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Optical vs HDMI audio connection: Which one to use?

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  • 2 min read

When it comes to hooking up audio equipment, the two primary choices you have are either an Optical or an HDMI connection. While HDMI might seem like the preferred way to go (and it is), there are pros and cons to both.

In this article, we’re putting optical, and HDMI connections head to head to figure out which one you should pick.

Also read: HDMI vs DVI vs VGA vs Displayport

Supported formats

HDMI and Optical both transmit digital audio from one device to another. These connections are better than analogue, considering their support for digital audio codecs or multi-channel audio such as Dolby Digital.

The advantage lies with HDMI, though. Not only does it transmit both audio and video over a single cable, but it also supports higher-resolution audio codecs, including the BluRay ones such as Dolby TrueHD and DTS HD Master Audio. Optical connections can’t handle such high-resolution codecs meaning you get lower-quality audio.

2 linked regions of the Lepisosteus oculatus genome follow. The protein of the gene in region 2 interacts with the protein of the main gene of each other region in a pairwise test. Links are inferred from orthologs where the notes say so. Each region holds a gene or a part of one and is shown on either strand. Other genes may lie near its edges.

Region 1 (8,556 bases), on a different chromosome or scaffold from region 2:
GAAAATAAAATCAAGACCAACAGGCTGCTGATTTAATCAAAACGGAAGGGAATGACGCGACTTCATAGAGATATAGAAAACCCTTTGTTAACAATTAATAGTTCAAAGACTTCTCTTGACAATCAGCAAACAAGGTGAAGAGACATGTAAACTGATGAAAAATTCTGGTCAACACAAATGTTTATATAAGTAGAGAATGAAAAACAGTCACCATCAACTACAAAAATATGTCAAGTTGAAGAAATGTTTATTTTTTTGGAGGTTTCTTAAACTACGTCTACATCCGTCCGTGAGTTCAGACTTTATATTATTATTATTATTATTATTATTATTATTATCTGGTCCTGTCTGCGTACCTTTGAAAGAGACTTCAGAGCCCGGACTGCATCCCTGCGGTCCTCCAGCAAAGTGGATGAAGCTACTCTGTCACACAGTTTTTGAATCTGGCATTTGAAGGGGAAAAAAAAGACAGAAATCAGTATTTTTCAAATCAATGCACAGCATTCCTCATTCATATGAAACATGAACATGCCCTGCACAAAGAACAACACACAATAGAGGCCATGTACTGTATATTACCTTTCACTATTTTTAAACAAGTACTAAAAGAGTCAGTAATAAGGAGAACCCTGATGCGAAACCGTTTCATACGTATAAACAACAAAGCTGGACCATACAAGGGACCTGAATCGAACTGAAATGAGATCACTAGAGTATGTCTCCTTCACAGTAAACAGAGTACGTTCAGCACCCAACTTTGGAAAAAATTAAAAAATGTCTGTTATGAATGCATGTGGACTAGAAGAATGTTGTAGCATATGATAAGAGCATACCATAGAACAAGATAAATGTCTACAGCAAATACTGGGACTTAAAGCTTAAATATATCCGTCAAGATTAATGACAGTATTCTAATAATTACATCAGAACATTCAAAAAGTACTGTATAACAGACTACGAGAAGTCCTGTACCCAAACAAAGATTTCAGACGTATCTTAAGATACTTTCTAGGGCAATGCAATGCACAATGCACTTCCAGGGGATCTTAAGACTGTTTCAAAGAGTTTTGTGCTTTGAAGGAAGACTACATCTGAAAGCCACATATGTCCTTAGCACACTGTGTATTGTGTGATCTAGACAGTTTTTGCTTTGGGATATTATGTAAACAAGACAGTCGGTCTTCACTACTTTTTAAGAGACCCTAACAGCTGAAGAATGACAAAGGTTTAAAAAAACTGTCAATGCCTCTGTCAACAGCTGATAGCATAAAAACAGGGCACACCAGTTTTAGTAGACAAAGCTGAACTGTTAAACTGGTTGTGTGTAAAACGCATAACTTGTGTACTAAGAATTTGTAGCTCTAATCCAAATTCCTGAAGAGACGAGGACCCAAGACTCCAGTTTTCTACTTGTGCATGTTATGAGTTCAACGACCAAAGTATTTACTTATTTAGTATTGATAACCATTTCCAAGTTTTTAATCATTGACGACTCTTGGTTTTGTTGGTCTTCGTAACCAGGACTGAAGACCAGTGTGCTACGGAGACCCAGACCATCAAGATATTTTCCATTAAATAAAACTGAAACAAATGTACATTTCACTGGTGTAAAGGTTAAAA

Also read: How to find royalty-free music online?

Supported equipment

However, regardless of which connection you want to pick, the real decider here is your equipment. If your equipment doesn’t support an HDMI connection, you’re stuck with Optical. 

However, unless you have a really high-quality system with decent speakers, you might not be able to listen in on the difference between a lossless codec such as Dolby TrueHD and any other low-quality codec that runs on Optical connections. 

Which one should you pick?

Whenever you can, pick HDMI. The connection is better, the cables are cheaper, and it’s just simpler as your audio and video get through a single cable. 

However, you don’t need to sweat if your equipment doesn’t have an HDMI connection. Your average sound system doesn’t really have the fidelity to use the additional resolution anyway, and a lot of them don’t even accept the format to begin with. 

Also read: 7 best sites to learn music online

Yadullah Abidi

Yadullah is a Computer Science graduate who writes/edits/shoots/codes all things cybersecurity, gaming, and tech hardware. When he's not, he streams himself racing virtual cars. He's been writing and reporting on tech and cybersecurity with websites like Candid.Technology and MakeUseOf since 2018. You can contact him here:

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